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    • Catherine,
      Thank you! I am so pleased that you love the story. I enjoyed writing this series and creating stories that would uplift or perhaps leave one laughing or hanging in suspense. But most of all, I loved writing each story because I knew that the word each person gave to me probably held something special for them, especially seeing as how it is during a pandemic.

      I also think that each story allowed me to turn inward also and pull from a place that needed to be released. Not only a good distraction for me, but also something minor that I could do to perhaps provide someone with a smile or a laugh.

      Thanks for stopping by, Catherine. I wish you well!

  1. Oh, I loved this story so much, Laura. Teared up at the ending. Simply eloquent and beautiful. It filled my heart. I’m always grateful to read stories with characters who genuinely and deeply love each other -whether they are brothers, best friends, parent and child-whatever the combination-it fills me-affirms that people create these kind of deep bonds of affection, care, kindness, and love with one another. What a fulfilling is about in my humble opinion. Thank you for sharing this beautiful writing with all of us. I appreciate you, your writing, so very much. :)with Heart emoji (imagine)

    • Oh, Laura! Thank you so much. Writing the distraction stories enabled me to go deep within a creative part of myself, and it feels wonderful. I find joy in the character creation and drawing inspiration from so many people and places – and even my experiences. I found that the words my friends supplied for the stories were all such strong words, and I suspect of importance to them given the times we face. So, I tried to do my best to do justice to the word, and make it more than simply a word in the story.

      I appreciate you too, Laura, and love the inspiration that you put out into the universe. You make me want to be a better writer and person.

  2. Laura — I was immediately elsewhere when I started reading your fine piece – specifically back to Quetico Provincial Park in southwestern Ontario. I used to head up there every summer when school let out. My teaching buddies, and my brother and I would spend a week camping and fishing. Heaven. There was something totally restorative about the place despite its challenges.

    Hmm, I feel a story coming on.

    Thank you for a much needed respite from it all.

    • Jeff,
      Ah yes, Quetico Provincial Park. I love reading your stories where you share your memories of being there. They always draw me in, and I feel like I am right there with you. I believe that there is healing power in the water, be it an ocean, lake, or river. Perhaps that’s why I like spending so much time in the river behind our home. It grants me some sanctity if even for a few minutes.

      I’m pleased that this story about Quentin and Damien resonated with you and reminded you of a place that brings you such joy. I do hope you’ll write another story about your time there. Please tag me when you do!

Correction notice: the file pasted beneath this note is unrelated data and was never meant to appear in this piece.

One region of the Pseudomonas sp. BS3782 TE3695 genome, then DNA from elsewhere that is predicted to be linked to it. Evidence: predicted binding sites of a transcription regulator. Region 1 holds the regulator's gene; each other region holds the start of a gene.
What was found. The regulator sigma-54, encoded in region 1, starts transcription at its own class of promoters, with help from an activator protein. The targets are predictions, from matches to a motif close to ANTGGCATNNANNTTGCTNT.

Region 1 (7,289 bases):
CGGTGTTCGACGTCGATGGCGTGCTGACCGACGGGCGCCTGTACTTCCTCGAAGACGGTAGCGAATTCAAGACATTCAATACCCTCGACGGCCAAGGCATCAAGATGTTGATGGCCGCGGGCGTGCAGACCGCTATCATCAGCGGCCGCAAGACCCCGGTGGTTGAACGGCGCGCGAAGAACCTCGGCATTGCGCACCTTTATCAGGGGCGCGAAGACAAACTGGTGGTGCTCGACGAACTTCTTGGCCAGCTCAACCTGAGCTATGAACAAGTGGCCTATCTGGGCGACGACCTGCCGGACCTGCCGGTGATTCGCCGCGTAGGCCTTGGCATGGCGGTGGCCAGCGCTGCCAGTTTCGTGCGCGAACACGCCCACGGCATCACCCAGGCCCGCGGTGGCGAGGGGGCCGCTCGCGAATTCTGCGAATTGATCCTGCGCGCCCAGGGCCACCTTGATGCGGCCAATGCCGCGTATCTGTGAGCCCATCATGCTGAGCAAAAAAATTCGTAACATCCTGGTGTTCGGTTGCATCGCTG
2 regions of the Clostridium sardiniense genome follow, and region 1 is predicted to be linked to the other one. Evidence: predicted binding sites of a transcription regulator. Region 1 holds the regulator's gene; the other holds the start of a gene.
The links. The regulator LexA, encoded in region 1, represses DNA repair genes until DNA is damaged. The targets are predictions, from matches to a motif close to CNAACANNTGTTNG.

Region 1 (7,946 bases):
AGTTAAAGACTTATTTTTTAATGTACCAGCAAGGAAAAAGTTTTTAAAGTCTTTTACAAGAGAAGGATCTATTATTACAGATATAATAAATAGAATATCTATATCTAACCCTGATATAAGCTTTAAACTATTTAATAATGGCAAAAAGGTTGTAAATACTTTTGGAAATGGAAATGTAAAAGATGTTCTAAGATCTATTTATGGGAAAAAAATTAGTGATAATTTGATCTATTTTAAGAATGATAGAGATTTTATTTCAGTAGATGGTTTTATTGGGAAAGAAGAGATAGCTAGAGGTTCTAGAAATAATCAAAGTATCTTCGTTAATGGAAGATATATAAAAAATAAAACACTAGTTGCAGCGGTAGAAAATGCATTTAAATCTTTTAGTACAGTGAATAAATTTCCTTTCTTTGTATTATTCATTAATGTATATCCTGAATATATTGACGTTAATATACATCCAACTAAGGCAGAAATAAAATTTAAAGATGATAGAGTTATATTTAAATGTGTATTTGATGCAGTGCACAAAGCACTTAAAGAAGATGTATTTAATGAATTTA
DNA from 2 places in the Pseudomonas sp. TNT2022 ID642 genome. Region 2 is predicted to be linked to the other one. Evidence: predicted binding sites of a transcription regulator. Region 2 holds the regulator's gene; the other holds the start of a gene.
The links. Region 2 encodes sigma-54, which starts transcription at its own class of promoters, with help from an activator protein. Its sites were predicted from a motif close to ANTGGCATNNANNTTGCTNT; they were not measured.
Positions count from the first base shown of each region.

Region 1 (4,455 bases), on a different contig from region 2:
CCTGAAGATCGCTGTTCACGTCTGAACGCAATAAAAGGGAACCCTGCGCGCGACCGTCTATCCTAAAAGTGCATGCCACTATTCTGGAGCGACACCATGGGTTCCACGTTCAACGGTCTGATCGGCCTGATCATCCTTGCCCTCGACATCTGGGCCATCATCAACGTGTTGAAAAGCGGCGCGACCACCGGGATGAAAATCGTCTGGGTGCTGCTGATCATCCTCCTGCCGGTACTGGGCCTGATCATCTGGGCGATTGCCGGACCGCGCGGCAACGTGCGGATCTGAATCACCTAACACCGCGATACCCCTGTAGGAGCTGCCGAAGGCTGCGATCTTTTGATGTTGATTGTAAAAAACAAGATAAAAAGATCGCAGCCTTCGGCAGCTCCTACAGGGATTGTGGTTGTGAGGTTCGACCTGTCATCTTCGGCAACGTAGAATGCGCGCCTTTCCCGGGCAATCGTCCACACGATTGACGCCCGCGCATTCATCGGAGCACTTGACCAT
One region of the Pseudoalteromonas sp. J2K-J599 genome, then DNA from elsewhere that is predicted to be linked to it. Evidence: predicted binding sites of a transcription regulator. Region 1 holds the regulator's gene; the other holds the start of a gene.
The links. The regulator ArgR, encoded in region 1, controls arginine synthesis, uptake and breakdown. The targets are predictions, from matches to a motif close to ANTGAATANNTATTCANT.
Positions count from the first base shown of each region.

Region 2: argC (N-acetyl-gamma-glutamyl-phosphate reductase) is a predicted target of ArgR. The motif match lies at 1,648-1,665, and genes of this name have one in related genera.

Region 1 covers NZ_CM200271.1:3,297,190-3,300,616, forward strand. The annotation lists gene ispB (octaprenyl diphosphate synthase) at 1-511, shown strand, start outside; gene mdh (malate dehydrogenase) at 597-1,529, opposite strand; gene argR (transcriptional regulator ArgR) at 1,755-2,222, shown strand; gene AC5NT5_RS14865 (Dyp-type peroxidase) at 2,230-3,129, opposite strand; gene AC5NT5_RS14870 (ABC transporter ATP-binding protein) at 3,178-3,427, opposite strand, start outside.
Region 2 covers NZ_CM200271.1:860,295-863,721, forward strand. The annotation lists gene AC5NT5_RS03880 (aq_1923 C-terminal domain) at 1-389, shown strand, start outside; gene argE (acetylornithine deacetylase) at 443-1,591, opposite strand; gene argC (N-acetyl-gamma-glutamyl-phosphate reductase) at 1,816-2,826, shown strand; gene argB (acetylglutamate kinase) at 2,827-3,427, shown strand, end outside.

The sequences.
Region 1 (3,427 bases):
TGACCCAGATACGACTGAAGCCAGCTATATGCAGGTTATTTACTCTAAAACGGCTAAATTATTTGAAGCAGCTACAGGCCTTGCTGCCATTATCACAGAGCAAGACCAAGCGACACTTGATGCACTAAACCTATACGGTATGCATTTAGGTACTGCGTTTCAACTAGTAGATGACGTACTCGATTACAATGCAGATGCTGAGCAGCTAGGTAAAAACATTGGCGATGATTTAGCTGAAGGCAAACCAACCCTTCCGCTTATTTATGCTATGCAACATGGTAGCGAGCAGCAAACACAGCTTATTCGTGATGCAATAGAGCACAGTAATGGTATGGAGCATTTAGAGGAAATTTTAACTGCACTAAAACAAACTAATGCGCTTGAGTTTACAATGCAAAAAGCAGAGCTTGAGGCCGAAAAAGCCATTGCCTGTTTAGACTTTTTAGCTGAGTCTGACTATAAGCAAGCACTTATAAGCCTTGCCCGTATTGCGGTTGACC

Thanks for being here, Jeff. I appreciate you and your stories so much.

  3. Laura, this story, so beautifully written as always, suggests a question: What’s the more powerful pull — family or water? The depths of both, as you suggest, can be unfathomable.

    I love the whole story, of course. But this is what got my heart and continues to hold it: “I’m moving back, Damien. I want to be here with my family – with my brother. You took care of mom and dad and sacrificed so much. So, please, let me do something for you.”

    I’ve written elsewhere about the older of my two younger brothers, Keith. Just 19 months younger than me, we were close as kids, then drifted apart in our 20s. The death of our Dad in January of 2014 brought us closer again. We talk at least once a week now. We see each other when we can. We matter to each other again. That’s a gift as deep and a pull as powerful as water.

    Thank you for sharing this story with us. Most of all, thank you for writing.

    • Mark,
      I am sorry about the loss of your dad. Thank you for sharing a part of your story with me about you and your brother. Death and grief can bring us together or tear us apart. I’m glad that it brought you and your brother, Keith, closer together again. It is a gift as deep and a pull as powerful as water for sure.

      My mom also passed away in January of 2014, and thankfully, my bond with my two older brothers remains strong, and probably more so since her passing. The younger of my two older brothers, Gary, was the one to bring some humor to my deeply saddened and broken heart. My mom had a leg amputated the year prior to her death. So, as we sat around the table at my dads eating pizza and talking, I said that mom would want to be buried wearing high heels. Except that she had gotten rid of them when she could no longer wear them. So Gary piped in and said lets go to the mall and get her some heels then. Otherwise she will haunt us. So off we went In search of the perfect pair of nude heels and pantyhose. Even in her death she had us laughing. I am forever thankful for the gift of love she gave to us.

      Thanks so much for reading and sharing, Mark. I appreciate it. I’m also thankful for you telling me this story because it made me remember some special moments also. Moments that perhaps I may need to write about.

    • Larry,
      Thank you for such kind sentiments. I enjoyed writing this story, and I suspect that my love for family is part of what helped me create this piece. I appreciate you taking the time to read and share your thoughts.